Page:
Aprons. If you're going to throw a party, go ahead and tie one on.

(photo at top from Woof Nanny at Flickr, many thanks! Vintage pattern center from So Vintage Patterns, thank you too!)

Monday, November 23, 2009

Stealth Brand: Judith Leiber's Leather Bags

In the pursuit of truly spectacular vintage pieces--at prices that are within real-life budgets--it's usually best to think laterally.

For example: a mint-condition 1950s Dior suit rarely comes on the secondhand market for less than thousands of dollars. Ensembles such as these are museum pieces. Given their importance as historical paradigms, compounded by their rarity, the four-figure price is reasonable. Yet one can readily find a smashing Dior hat from the same period, of equal historical import and aesthetic merit, for under $100.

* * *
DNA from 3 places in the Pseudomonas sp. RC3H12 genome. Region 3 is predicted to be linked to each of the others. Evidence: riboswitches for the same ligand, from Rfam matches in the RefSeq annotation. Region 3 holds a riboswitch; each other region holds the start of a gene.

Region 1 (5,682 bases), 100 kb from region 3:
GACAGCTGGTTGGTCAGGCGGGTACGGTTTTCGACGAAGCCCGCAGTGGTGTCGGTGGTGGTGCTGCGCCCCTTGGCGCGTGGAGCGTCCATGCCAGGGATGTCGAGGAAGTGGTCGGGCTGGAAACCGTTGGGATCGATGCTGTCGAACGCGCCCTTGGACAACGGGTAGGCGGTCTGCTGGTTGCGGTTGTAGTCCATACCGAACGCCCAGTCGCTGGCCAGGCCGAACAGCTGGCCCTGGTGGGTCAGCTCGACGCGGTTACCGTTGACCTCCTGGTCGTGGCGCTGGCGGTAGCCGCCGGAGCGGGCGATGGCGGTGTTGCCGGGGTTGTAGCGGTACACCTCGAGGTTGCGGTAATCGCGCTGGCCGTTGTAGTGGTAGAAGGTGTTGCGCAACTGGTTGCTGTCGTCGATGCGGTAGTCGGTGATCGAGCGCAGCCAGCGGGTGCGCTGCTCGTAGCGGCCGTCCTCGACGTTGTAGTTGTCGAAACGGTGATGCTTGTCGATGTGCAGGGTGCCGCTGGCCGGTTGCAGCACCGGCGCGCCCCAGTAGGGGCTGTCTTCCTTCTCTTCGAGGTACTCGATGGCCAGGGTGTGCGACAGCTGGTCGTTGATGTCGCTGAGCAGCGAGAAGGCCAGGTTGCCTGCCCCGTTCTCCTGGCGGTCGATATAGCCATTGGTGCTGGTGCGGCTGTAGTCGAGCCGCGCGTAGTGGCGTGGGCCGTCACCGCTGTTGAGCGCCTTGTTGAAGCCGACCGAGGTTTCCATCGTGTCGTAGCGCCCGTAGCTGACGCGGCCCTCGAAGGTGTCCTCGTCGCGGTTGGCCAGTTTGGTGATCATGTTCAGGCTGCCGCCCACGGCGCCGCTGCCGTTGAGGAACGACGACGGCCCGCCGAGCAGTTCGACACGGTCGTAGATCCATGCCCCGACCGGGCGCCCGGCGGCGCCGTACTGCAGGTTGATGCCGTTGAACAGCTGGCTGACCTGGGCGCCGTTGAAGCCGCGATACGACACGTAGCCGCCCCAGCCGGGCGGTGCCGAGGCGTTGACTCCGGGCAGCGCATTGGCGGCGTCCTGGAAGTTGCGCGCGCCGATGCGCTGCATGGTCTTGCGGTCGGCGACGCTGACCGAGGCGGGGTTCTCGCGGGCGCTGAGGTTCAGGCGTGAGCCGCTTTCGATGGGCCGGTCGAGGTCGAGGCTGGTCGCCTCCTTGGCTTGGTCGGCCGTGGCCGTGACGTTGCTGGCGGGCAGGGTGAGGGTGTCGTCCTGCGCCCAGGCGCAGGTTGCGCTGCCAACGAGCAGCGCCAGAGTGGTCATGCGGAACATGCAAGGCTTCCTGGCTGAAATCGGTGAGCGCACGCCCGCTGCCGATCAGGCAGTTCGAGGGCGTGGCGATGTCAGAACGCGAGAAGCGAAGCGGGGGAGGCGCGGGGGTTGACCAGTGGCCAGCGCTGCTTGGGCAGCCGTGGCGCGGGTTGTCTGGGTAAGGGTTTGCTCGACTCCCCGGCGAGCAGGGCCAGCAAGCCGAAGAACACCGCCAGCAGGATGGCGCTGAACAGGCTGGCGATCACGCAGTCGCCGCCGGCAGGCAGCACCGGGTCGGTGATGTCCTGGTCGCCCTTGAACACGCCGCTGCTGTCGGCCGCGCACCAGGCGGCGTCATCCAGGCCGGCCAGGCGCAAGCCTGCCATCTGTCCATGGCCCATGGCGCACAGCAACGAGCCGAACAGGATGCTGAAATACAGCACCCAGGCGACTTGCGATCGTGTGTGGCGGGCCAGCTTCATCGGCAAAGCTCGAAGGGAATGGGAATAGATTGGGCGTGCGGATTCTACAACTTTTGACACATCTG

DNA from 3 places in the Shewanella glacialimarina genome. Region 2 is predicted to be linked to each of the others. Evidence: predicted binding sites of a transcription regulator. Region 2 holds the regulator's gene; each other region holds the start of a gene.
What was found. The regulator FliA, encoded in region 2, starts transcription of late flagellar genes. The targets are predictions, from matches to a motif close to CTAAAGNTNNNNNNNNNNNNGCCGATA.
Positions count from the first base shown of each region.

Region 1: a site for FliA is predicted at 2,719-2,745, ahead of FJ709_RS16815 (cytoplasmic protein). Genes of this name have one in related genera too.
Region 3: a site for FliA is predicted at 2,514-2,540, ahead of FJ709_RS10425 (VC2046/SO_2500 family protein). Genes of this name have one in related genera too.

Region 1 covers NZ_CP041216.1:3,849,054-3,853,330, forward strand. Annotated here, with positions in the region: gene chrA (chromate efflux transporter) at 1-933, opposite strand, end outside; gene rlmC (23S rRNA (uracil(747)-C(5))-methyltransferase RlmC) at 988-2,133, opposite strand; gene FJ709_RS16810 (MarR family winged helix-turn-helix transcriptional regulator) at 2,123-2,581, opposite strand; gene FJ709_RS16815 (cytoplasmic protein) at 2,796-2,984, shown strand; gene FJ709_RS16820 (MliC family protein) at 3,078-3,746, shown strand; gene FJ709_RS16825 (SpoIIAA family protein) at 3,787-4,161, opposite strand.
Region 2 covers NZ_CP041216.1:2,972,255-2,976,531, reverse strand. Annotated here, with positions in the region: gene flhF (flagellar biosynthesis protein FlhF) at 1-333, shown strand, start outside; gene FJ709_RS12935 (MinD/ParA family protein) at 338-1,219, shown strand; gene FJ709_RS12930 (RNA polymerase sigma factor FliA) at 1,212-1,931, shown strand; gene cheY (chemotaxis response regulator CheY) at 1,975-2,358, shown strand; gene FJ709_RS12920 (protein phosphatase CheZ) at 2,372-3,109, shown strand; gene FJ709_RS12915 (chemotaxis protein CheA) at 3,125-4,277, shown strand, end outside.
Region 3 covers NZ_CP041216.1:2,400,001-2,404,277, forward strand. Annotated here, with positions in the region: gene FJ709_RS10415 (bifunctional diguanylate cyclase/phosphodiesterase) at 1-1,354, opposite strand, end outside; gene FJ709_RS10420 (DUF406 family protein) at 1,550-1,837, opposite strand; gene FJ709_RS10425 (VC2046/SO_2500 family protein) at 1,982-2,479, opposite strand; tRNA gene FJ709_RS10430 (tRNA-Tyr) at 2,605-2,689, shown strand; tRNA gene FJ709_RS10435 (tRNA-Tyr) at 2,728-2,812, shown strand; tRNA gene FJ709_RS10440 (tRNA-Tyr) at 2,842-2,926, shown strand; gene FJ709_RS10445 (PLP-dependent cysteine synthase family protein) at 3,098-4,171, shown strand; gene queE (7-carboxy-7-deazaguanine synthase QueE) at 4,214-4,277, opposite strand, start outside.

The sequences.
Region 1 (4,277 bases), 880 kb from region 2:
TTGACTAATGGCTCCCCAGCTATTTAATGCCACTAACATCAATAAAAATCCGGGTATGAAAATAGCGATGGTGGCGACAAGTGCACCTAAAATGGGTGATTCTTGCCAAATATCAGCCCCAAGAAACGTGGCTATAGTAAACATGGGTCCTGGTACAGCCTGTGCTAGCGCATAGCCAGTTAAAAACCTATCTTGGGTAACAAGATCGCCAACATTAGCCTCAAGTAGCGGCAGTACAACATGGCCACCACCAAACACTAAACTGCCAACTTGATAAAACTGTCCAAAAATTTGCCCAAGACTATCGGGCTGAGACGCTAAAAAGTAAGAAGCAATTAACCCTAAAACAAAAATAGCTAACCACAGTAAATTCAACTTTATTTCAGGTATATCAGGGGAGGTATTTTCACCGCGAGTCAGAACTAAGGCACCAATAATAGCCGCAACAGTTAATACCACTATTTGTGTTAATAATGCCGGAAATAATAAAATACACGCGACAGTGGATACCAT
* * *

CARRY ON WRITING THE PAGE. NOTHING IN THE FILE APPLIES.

Another example. Mikimoto, the Japanese firm that pioneered the culturing of pearls, remains the industry's top practitioner. A vintage string of smallish pearls from the 1960s will fetch a price of $600 or more. But their scarves, which are brilliantly printed and crafted, and to my mind of no lesser value than those of Ferragamo and Gucci (if not quite up to the unsurpassed quality of Hermès), typically sell for under $30 on the rare occasions they come up on eBay.

Mikimoto=pearls. Dior=dresses, suits, gowns. Anything that deviates from the house's front-of-the-house products are less covetable to the vast herd of buyers. In no way does it mean that they are less brilliant, or beautiful, or fantastically made.

This is also the case, I believe, with the vintage leather bags of Judith Leiber.